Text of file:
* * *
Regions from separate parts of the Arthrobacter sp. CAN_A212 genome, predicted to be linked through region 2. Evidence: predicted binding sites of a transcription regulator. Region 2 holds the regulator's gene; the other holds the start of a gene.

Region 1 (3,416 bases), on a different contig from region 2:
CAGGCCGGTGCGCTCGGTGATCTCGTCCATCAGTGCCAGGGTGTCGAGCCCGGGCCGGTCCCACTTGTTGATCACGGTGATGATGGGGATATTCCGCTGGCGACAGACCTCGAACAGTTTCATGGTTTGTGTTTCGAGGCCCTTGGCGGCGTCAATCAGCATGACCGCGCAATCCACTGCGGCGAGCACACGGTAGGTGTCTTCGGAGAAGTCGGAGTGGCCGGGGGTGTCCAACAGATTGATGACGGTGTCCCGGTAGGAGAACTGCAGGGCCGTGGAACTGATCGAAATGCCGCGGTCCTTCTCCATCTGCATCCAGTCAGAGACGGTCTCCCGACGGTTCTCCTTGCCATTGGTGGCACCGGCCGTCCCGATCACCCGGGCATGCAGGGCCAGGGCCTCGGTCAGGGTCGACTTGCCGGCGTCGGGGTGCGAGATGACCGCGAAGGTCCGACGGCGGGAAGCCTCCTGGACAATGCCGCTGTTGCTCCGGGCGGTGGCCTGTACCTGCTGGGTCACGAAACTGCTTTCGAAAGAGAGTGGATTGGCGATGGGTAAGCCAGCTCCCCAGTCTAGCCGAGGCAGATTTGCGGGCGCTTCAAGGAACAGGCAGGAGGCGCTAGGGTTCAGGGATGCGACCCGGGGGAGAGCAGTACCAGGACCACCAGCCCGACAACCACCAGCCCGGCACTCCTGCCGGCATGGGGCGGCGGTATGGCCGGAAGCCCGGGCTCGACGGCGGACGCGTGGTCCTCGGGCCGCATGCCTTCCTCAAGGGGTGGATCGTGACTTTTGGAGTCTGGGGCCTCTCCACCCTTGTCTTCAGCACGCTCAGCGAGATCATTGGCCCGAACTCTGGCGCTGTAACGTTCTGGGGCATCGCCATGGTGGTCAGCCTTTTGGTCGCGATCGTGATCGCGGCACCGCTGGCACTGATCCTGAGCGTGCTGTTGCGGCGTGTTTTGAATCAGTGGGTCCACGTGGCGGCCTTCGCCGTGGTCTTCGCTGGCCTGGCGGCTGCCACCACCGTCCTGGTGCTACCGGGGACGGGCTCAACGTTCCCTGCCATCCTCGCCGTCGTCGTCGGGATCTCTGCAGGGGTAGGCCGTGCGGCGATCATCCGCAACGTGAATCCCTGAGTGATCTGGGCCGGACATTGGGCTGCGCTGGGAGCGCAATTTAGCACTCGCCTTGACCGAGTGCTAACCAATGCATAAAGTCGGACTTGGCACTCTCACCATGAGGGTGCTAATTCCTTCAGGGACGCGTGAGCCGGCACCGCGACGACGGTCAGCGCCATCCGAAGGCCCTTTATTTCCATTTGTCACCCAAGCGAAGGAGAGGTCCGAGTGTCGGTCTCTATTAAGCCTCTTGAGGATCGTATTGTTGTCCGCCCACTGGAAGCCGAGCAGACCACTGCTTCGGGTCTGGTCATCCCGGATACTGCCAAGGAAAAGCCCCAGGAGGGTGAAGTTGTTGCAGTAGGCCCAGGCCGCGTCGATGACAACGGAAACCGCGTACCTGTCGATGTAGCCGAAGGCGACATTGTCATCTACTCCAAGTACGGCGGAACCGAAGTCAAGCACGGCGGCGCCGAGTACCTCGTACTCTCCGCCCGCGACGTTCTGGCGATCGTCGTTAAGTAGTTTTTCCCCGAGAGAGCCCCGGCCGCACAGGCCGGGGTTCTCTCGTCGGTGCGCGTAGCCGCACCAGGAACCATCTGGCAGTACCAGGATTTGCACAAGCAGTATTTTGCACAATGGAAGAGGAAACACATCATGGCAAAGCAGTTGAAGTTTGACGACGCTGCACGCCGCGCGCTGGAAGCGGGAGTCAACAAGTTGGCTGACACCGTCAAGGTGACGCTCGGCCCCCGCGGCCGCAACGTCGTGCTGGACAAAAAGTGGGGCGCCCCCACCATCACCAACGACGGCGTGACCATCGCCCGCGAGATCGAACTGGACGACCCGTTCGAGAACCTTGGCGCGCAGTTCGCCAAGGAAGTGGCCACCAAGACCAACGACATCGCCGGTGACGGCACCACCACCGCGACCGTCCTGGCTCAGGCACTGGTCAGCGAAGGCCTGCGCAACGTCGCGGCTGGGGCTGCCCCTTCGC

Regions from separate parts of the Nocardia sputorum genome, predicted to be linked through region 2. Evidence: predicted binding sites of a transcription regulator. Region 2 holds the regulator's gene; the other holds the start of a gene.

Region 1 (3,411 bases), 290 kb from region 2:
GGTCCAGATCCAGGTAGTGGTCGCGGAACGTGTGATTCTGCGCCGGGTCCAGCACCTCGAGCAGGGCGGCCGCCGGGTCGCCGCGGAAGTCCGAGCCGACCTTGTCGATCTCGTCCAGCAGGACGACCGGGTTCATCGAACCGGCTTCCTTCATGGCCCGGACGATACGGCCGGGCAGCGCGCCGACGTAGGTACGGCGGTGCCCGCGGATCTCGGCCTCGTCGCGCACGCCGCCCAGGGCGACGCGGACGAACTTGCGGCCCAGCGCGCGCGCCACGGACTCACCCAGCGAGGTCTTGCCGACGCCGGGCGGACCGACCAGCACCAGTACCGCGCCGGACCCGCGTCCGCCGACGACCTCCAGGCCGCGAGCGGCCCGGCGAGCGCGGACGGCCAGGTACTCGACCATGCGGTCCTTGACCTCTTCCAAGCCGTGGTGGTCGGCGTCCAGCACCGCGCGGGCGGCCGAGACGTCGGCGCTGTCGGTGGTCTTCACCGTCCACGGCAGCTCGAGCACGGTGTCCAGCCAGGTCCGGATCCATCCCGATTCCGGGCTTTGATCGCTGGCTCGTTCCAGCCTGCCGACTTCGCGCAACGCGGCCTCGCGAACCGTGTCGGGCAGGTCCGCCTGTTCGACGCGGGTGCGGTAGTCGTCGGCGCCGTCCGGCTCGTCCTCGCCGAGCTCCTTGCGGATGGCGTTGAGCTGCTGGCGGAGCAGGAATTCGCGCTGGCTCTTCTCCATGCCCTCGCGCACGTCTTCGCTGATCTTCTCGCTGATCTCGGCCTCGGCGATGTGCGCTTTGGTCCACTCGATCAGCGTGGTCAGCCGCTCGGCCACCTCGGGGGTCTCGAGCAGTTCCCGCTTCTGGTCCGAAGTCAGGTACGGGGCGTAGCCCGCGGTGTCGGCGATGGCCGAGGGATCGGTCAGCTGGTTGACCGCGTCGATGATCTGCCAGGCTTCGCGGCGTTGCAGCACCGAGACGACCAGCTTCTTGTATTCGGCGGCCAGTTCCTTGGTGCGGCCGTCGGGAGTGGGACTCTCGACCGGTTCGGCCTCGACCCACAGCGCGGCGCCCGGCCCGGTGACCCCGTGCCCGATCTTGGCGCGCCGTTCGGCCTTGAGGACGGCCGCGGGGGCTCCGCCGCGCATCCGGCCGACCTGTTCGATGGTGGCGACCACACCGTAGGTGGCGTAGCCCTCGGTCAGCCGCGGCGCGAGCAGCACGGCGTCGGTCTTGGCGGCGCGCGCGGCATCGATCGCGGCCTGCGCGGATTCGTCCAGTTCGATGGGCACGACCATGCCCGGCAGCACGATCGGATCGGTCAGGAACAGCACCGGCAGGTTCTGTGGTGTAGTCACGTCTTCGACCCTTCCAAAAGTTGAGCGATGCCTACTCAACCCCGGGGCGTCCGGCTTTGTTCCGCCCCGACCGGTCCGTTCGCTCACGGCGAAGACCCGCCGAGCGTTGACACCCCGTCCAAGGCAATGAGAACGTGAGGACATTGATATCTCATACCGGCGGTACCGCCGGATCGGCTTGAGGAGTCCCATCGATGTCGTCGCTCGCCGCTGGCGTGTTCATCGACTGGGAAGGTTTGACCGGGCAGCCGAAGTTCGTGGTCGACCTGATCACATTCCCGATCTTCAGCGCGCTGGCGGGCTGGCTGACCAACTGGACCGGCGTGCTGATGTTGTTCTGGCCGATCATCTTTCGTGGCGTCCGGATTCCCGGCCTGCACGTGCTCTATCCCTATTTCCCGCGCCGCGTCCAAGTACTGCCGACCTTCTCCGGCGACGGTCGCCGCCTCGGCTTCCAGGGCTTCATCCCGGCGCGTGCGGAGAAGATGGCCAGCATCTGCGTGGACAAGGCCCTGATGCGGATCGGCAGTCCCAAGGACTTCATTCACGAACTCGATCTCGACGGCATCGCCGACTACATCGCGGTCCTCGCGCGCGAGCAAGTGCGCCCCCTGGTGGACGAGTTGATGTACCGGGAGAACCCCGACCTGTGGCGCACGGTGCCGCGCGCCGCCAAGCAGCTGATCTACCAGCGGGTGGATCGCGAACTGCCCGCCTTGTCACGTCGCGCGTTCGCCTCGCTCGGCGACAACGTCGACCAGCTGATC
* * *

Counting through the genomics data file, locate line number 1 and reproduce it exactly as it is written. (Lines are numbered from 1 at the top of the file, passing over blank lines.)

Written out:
Regions from separate parts of the Arthrobacter sp. CAN_A212 genome, predicted to be linked through region 2. Evidence: predicted binding sites of a transcription regulator. Region 2 holds the regulator's gene; the other holds the start of a gene.